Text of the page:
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United States Department of Agriculture

Agricultural Research Service

Title: Texturization of Whey Proteins for Use in Fortified Foods

Authors
item Tunick, Michael
item Onwulata, Charles

Submitted to: Meeting Abstract
Publication Type: Abstract Only
Publication Acceptance Date: December 15, 2005
Publication Date: March 25, 2006
Citation: Tunick, M.H., Onwulata, C.I. 2006. Texturization of whey proteins for use in fortified foods. ACS Spring Meeting Paper AGFD0013

Technical Abstract: Protein from whey, a byproduct of cheesemaking, can be modified by extrusion and used to fortify snack foods and other products. These proteins contain all of the essential amino acids, and texturizing them extends their use in more foods. Twin-screw extrusion imparts structural changes to protein through heat and shear, and these changes can be regulated by water addition (25-100 mL/min) and extrusion temperature (50-100 deg C) to obtain products with more desirable functional properties. Rheological analyses, which provide information on conformation and structure of proteins, show that increasing the moisture decreased the elastic modulus when extruding at 50 or 75 deg C, but not at 100 deg C. Loss modulus values fell in the 0.2-0.3 range when extruding at 75 or 100 deg C; at 50 deg C, the values were frequently 0.5-1.2. The results suggest that the protein aggregated or shifted into a molten globule state during extrusion. The range of textures obtained, including soft, tough, and brittle, may all find application as food ingredients. Snacks that are normally high in fat and carbohydrates may be fortified by co-extrusion with whey protein.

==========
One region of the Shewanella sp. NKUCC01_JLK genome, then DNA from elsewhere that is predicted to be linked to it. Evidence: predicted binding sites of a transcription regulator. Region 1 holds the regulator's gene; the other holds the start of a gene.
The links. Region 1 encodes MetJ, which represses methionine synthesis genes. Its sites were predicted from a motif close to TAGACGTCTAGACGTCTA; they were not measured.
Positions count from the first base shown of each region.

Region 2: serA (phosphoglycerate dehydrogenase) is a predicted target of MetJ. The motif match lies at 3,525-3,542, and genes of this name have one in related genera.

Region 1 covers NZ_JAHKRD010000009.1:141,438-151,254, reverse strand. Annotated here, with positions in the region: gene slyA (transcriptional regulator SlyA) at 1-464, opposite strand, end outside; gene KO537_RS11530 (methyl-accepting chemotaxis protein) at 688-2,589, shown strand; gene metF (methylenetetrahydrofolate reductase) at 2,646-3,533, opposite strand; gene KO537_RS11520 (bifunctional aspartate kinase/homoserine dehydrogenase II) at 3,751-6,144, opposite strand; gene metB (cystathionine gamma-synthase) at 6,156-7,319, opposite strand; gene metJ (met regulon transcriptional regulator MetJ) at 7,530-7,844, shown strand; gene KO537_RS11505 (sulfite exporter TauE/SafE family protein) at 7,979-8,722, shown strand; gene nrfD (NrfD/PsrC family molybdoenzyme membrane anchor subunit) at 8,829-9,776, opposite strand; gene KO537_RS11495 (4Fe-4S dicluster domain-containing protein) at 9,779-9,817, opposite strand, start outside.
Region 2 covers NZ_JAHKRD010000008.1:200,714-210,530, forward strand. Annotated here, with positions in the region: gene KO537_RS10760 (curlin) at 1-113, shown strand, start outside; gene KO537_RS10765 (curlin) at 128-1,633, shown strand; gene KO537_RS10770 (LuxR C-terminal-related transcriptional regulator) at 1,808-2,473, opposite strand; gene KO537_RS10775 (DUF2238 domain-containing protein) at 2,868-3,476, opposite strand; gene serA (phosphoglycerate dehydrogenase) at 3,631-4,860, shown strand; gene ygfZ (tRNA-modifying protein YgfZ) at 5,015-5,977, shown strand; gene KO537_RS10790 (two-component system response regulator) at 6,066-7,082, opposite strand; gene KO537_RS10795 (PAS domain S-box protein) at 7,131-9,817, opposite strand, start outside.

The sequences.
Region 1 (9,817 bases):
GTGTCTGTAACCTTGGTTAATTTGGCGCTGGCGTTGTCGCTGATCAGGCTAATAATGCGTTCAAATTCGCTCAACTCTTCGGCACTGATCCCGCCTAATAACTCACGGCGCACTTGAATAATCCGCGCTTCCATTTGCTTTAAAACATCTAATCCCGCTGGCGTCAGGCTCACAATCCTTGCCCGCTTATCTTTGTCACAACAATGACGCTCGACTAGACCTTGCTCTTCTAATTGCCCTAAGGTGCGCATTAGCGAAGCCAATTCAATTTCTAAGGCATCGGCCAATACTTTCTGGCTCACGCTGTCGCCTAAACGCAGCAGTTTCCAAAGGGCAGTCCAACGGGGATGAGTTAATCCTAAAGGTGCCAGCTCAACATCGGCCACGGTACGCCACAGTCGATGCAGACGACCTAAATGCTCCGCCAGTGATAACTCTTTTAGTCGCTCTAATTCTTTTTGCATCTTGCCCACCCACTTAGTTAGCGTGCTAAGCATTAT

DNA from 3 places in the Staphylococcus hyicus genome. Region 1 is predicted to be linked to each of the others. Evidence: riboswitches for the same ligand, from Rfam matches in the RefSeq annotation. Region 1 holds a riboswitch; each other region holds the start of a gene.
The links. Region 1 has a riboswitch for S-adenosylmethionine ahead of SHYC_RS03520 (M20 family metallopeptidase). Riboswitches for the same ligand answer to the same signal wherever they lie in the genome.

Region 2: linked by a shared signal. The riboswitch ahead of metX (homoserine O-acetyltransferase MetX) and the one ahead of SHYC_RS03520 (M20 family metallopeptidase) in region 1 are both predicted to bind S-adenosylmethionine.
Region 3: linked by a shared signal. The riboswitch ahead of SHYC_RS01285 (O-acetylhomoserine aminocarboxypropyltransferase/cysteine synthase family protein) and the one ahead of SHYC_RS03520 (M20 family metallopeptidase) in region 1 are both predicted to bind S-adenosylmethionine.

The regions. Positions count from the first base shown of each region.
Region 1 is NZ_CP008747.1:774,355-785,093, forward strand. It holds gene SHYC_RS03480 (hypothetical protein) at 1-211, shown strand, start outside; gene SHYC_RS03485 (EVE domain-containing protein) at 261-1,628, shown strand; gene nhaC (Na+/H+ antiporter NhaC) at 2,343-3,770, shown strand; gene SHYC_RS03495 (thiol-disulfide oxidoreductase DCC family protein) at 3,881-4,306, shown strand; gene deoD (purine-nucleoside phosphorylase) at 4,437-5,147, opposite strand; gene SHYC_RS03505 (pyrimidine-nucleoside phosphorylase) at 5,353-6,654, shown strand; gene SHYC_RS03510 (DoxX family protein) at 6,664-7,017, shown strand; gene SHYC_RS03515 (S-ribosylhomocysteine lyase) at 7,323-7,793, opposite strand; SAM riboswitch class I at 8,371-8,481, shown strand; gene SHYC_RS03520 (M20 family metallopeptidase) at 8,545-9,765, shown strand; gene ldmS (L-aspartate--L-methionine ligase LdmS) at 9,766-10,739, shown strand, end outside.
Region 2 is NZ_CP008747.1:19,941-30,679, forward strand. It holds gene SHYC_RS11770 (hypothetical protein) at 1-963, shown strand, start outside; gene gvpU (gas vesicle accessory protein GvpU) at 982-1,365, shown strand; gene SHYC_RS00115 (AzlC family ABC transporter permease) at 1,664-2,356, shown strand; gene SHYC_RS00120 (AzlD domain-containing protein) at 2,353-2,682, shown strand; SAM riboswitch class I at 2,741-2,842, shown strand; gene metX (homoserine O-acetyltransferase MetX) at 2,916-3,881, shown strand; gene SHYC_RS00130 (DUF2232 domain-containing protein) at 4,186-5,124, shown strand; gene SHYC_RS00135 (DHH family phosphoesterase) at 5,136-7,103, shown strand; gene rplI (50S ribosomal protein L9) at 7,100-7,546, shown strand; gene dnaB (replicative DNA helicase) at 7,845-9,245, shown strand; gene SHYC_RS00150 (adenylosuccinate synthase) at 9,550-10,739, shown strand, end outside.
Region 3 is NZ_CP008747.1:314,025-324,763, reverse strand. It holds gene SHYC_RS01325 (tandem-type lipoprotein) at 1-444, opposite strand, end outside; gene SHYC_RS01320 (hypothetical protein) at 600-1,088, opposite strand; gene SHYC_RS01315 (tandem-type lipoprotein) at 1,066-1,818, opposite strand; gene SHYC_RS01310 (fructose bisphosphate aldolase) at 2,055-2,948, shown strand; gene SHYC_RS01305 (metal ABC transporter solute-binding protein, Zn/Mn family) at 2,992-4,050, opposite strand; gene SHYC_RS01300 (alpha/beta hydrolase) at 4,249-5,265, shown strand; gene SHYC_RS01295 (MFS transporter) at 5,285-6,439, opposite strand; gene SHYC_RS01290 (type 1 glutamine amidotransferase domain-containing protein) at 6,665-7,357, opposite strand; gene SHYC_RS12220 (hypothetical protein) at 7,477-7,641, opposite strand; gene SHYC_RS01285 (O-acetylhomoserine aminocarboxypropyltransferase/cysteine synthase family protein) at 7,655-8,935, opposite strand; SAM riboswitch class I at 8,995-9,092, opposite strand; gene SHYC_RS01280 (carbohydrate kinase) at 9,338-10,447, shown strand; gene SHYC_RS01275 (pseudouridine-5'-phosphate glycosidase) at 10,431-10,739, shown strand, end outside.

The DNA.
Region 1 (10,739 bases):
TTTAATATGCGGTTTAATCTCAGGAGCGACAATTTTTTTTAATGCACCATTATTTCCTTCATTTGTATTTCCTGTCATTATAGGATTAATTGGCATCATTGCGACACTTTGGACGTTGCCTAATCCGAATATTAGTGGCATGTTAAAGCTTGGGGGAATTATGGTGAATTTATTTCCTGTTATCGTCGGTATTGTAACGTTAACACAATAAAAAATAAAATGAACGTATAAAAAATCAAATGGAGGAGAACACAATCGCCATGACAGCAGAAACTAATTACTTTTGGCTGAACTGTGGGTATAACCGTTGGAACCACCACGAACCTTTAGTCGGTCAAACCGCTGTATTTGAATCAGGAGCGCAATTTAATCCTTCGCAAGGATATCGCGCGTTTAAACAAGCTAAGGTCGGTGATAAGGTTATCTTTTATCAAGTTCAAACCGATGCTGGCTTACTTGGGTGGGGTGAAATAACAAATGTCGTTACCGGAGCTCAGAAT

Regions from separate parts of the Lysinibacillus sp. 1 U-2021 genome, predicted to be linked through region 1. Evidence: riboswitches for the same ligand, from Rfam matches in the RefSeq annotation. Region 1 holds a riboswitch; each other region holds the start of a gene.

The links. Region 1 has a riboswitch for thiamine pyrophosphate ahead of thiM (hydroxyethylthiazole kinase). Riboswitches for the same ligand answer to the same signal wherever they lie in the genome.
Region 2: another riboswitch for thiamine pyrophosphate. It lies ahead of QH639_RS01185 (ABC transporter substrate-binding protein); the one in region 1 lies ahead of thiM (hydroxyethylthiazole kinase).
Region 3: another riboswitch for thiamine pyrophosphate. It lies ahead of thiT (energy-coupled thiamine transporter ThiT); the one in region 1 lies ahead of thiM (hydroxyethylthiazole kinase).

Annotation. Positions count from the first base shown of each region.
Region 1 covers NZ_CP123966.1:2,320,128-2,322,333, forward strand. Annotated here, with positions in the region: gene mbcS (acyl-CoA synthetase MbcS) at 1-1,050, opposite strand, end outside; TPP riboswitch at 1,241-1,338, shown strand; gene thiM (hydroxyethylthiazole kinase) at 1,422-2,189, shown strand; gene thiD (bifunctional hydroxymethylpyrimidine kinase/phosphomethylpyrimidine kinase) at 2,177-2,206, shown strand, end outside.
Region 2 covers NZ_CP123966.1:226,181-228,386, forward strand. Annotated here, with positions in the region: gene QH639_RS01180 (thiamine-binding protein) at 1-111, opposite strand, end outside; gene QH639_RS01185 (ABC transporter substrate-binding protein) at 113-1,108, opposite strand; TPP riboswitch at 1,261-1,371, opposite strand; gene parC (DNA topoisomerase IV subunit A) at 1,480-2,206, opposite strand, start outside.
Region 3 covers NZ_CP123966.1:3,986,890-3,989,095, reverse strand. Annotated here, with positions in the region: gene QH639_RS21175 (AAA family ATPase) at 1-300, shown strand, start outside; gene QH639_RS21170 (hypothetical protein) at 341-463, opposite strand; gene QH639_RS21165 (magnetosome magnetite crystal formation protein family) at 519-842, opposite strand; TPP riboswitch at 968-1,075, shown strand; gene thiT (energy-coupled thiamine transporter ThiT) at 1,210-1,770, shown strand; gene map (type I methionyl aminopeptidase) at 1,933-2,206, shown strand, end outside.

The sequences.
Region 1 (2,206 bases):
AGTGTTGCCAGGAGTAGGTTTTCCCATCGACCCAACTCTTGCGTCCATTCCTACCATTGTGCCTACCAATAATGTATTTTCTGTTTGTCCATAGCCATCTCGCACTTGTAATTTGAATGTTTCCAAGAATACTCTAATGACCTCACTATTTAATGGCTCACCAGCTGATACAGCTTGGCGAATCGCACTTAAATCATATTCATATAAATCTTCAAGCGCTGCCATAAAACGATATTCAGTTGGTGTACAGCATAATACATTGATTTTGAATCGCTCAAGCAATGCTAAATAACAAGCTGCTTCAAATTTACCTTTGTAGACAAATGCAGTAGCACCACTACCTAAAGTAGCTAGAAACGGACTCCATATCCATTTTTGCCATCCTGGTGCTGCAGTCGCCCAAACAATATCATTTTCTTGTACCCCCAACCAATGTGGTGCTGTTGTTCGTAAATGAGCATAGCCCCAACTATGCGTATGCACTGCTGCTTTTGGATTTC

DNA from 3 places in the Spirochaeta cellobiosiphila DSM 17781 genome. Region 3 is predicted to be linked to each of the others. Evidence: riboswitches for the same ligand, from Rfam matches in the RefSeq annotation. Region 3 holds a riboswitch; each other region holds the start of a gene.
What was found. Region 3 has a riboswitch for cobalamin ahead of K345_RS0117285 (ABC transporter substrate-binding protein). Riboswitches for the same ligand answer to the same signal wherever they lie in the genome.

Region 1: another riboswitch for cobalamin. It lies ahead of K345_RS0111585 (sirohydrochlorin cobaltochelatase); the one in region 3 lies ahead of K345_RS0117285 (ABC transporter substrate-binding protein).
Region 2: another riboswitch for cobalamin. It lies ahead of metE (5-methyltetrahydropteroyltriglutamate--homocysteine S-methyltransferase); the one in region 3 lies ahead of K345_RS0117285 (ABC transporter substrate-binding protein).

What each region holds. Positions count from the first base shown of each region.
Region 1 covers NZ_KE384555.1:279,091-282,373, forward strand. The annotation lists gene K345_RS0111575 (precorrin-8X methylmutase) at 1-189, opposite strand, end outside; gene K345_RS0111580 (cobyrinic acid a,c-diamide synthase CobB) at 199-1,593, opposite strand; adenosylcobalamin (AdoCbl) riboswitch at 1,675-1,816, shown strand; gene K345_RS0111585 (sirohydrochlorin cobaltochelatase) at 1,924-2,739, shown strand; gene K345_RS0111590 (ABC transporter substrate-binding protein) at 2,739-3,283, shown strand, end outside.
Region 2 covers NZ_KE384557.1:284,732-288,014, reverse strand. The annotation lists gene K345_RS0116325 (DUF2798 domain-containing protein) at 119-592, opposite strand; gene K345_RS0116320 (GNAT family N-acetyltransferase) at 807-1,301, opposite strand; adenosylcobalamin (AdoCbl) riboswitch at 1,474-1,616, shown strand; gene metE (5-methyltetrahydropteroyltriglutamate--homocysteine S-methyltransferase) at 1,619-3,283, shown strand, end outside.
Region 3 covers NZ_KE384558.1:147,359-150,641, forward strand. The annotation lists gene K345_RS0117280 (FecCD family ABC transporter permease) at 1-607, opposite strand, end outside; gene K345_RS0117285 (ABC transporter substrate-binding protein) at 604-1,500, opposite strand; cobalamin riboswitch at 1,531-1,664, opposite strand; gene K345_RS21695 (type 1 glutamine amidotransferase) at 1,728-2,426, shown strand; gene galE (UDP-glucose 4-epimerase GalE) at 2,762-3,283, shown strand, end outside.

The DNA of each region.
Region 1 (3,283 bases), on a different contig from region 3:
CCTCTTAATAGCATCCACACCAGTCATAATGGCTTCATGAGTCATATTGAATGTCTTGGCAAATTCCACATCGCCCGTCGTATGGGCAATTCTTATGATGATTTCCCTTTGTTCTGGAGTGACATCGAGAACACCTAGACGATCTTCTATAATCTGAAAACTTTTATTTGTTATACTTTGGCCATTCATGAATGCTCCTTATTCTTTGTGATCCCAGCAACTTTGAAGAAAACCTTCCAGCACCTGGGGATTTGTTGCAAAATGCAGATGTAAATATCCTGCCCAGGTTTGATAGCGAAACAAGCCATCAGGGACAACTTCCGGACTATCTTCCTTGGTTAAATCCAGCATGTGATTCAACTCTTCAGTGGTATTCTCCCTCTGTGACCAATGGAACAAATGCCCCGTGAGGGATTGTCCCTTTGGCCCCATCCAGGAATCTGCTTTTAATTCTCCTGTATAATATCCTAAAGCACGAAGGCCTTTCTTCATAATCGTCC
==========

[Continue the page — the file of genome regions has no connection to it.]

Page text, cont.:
Last Modified: 12/18/2014
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